Passion for Mission Speaker 2017 Israel Olofinjana writes on the concept of “reverse mission”, which is becoming more and more relevant for the church today.
If you live in an urban part of the UK, you have probably noticed the many African, Latin American, Caribbean and Asian churches and Christians in Britain. Perhaps you’ve wondered why all these people are coming and starting churches in the UK?
One popular phrase used to describe this activity is ‘reverse mission’, but what is reverse mission, and why is it a controversial term?
Reverse mission starts with a deep sense of gratitude from those who have benefitted from historical European mission activity, either in Africa, the Caribbean, Latin America or Asia. It is this sense of gratitude, combined with the understanding that Europe also has need of missionaries, that has led to missionaries being sent to the UK from across the majority world (that is, Africa, Caribbean, Asia and Latin America).
Some are sent intentionally from churches or mission agencies across these continents to be missionaries to the UK, but economic migrants or, refugees, or those who’ve come to study here, also count as reverse missionaries as they have engaged in mission.
One example is Pastor Girma Bishaw, who came from Ethiopia to the UK in the 1990s as a refugee, but is now engaged in mission, including organising local community festivals. Pastor Girma deeply appreciates how the UK has supported his family, and therefore loves the UK and wants to help build a multicultural Church and society here.
Some people have a problem with the term reverse mission, because if our understanding of God’s mission is that any Christian anywhere can be involved in mission, does the direction of mission really matter? Others think reverse mission is not really happening, because they say a Nigerian pastor leading a ‘Nigerian church’ in the UK is not engaging in reverse mission.
There are also those who think Britain does not need missionaries, as we are the ones who send missionaries to other people, not the other way round!
It is true that our understanding of God’s mission is that any Christian anywhere can participate in God’s mission – whether it’s in the streets of Lagos, Nigeria, or someone called to be an overseas missionary in India. But reverse mission does not contradict this – it is just one expression of God’s mission, without claiming to be the sum-total.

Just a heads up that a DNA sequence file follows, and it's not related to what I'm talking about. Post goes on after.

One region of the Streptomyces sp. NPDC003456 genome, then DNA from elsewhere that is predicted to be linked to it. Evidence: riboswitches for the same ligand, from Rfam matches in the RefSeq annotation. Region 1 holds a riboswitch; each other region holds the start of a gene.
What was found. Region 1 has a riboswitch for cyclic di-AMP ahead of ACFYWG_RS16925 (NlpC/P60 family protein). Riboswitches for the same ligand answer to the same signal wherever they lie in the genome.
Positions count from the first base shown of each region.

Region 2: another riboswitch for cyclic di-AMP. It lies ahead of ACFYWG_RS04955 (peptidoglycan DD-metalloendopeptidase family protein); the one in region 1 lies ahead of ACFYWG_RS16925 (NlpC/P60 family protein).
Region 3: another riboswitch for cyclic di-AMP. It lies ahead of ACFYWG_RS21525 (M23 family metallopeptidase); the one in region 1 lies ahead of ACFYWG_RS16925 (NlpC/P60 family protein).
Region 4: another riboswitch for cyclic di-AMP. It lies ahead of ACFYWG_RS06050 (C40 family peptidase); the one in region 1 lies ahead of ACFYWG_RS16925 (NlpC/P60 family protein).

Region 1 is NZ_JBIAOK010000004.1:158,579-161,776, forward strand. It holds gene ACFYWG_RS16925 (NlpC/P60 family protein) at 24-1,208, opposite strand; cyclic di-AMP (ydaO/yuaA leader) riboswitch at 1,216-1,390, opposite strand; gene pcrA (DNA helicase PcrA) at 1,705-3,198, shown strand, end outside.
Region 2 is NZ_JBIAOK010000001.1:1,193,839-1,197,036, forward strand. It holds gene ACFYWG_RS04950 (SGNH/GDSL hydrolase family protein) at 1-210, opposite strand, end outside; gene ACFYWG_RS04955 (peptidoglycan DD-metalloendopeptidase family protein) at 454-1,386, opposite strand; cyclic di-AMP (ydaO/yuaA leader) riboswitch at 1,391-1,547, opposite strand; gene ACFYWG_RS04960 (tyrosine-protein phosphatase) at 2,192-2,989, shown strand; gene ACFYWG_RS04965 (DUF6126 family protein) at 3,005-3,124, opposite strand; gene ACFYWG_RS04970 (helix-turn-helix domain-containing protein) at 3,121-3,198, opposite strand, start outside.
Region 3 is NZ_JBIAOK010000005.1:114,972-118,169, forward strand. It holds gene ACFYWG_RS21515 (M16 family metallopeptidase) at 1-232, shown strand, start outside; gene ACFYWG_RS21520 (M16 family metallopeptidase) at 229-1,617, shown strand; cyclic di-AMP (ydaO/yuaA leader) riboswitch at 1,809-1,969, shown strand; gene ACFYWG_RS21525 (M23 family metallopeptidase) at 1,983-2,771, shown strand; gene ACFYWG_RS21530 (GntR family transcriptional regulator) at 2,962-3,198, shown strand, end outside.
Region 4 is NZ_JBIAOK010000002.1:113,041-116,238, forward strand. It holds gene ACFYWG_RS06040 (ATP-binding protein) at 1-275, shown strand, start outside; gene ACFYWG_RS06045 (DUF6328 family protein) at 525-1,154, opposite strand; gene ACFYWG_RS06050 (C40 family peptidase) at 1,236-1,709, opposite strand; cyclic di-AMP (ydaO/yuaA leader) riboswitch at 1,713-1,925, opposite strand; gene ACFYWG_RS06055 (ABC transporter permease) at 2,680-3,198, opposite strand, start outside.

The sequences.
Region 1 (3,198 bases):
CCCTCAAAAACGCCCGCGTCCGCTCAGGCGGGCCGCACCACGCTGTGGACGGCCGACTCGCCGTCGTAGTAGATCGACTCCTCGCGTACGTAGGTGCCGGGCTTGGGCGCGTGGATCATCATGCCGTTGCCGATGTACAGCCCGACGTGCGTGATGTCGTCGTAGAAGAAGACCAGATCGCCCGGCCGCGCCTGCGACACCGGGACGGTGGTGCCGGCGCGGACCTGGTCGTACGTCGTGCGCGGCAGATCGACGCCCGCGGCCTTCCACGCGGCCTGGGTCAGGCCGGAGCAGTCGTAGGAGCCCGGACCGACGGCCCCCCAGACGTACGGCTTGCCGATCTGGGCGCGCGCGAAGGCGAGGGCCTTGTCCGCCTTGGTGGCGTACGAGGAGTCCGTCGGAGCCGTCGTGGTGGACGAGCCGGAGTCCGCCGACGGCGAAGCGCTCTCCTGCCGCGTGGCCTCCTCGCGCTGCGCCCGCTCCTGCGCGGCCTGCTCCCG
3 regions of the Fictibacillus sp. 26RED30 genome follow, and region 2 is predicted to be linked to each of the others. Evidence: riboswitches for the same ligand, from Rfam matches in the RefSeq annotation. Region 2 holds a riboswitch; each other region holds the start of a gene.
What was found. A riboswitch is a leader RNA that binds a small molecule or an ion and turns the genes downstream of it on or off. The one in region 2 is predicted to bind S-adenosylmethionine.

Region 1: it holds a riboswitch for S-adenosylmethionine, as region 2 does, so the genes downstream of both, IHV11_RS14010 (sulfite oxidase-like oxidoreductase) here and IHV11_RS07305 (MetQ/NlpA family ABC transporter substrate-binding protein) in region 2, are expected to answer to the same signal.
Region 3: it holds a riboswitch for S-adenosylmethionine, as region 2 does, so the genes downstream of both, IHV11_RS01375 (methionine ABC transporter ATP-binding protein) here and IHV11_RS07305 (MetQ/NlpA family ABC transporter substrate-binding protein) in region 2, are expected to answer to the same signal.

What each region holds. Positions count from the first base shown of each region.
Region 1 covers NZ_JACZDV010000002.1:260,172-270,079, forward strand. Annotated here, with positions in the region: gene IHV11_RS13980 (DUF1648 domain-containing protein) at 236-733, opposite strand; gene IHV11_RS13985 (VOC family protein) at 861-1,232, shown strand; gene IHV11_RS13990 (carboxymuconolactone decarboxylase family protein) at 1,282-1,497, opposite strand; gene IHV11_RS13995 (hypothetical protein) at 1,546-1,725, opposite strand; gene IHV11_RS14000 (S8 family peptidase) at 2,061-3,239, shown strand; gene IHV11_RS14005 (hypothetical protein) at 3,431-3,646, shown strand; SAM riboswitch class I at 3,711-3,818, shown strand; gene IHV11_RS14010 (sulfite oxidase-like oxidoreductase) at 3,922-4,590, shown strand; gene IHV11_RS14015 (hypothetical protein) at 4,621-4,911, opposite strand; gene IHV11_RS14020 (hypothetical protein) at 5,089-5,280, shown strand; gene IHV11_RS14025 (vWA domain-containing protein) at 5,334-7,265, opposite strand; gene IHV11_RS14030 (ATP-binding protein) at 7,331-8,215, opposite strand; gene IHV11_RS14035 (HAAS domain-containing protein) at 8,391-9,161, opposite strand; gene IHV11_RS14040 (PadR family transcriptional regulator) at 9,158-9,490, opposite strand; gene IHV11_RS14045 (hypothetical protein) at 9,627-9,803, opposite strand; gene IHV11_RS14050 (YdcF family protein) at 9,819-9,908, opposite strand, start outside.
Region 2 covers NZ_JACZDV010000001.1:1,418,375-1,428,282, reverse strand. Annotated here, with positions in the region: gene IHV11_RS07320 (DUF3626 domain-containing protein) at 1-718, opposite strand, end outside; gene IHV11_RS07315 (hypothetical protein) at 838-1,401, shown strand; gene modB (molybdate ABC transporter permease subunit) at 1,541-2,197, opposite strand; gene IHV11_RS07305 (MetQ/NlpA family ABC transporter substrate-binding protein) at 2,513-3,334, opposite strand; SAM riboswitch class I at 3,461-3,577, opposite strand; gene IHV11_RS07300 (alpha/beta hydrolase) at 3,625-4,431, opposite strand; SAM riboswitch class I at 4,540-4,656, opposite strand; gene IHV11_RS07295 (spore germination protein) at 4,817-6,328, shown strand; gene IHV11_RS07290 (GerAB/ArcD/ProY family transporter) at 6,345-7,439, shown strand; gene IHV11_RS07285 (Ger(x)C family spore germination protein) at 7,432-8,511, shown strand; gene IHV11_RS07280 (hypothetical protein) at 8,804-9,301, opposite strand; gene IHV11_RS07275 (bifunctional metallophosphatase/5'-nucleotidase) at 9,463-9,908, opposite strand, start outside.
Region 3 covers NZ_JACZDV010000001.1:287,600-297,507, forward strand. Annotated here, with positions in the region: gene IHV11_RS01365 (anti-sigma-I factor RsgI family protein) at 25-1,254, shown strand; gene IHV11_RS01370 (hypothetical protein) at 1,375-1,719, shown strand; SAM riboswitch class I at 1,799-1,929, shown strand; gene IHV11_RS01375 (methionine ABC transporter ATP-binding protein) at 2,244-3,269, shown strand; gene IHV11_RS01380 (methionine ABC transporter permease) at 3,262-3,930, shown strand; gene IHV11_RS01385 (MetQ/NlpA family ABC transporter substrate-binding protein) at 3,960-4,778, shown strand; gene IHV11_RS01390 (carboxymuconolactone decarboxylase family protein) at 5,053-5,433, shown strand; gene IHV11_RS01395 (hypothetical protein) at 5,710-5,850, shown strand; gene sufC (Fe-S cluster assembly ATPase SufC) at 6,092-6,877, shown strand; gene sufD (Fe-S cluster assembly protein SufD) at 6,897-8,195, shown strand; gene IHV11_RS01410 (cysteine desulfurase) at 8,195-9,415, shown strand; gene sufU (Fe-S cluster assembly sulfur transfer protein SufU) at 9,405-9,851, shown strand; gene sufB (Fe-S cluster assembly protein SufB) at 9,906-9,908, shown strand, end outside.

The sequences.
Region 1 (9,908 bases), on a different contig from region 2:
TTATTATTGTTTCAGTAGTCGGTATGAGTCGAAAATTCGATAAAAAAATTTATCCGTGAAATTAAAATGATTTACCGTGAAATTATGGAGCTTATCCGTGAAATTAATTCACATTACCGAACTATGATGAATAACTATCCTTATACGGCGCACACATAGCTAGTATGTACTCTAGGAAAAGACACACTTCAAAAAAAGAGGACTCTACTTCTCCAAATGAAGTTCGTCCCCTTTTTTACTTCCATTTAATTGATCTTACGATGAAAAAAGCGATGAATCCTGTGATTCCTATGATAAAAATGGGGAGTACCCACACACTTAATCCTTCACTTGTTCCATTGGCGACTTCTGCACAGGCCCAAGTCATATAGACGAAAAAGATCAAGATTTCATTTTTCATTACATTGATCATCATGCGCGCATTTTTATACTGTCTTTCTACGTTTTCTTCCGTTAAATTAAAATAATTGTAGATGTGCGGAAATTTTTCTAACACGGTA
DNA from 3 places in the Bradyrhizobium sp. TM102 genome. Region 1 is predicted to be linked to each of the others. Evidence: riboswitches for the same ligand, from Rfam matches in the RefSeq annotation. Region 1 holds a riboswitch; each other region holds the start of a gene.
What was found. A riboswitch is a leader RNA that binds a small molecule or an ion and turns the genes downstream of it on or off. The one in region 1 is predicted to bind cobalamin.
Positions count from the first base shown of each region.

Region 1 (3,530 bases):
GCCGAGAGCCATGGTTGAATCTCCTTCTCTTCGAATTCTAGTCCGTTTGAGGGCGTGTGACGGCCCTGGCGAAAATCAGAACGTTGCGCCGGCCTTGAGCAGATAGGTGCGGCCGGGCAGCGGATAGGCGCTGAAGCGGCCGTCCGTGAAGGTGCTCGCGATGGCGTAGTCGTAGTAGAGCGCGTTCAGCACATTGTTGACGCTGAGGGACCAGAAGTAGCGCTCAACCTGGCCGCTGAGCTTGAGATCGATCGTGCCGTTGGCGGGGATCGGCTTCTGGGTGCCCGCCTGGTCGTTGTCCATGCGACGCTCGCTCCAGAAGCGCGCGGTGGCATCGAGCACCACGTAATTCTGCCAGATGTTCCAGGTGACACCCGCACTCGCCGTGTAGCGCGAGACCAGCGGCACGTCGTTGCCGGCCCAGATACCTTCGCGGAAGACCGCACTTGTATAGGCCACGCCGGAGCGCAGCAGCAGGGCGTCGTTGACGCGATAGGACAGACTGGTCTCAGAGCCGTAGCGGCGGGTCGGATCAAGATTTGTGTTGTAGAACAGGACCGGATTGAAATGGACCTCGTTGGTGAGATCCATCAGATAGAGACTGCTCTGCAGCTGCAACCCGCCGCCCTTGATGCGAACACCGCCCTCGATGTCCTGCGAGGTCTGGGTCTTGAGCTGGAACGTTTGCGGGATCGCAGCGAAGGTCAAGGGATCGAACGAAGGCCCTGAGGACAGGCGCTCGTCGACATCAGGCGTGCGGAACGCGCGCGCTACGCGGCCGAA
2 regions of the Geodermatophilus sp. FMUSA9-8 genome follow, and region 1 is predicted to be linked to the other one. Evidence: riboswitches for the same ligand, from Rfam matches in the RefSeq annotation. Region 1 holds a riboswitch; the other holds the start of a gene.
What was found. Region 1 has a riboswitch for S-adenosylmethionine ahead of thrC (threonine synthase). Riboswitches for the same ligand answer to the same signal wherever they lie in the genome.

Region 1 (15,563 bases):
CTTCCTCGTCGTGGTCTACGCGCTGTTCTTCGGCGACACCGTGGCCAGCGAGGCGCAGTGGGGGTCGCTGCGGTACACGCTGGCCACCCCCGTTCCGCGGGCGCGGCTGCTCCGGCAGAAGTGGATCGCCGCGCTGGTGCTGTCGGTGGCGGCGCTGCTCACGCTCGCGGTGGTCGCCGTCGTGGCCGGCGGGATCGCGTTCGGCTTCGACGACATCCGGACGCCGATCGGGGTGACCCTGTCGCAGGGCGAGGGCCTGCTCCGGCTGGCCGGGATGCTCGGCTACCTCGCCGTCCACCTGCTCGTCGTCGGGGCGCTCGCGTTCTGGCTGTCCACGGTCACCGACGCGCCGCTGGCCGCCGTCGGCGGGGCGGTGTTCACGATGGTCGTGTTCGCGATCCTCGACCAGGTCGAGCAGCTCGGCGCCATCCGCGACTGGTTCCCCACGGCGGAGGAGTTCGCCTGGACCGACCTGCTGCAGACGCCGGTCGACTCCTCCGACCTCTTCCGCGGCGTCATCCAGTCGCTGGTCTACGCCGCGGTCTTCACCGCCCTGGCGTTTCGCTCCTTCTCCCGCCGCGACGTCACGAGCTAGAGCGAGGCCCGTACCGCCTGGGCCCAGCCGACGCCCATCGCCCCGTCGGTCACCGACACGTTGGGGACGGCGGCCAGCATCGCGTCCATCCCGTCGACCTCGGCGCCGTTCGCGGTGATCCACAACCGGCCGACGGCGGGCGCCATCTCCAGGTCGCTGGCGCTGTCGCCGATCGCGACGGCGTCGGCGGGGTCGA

What reverse missionaries are simply saying is “we who used to receive before now feel we are matured enough to give”. And surely this is a good thing!
What is often missing in conversations on reverse mission are examples, where a Nigerian pastor is leading a multicultural or white majority church (that is a church full of mostly white people). To illustrate, Pastor Andrew Junaid leads Brook Lane Community Church, a white majority church in south east London, Pastor Tani Omideyi leads a multicultural church Temple of Praise in Liverpool, which has many local Liverpudlian members
The idea that Britain does not need missionaries is ridiculous really, because the need is obvious! We only have to look at how many people are not Christians, and the number of churches who’ve declined in the last 40 years, and how our values as a society have changed. Besides, if Britain is a multicultural multi-ethnic society, then it’s important that the Church that’s reaching that society is also multicultural and multi-ethnic!
Latest posts by Israel Olofinjana (see all)
- Wrestling with the issue of racism - 19th June 2020
- Reverse Missiology: An Introduction - 16th June 2017
- Multi-ethnic Churches: A Gospel Imperative in a Post Brexit British Society - 27th February 2017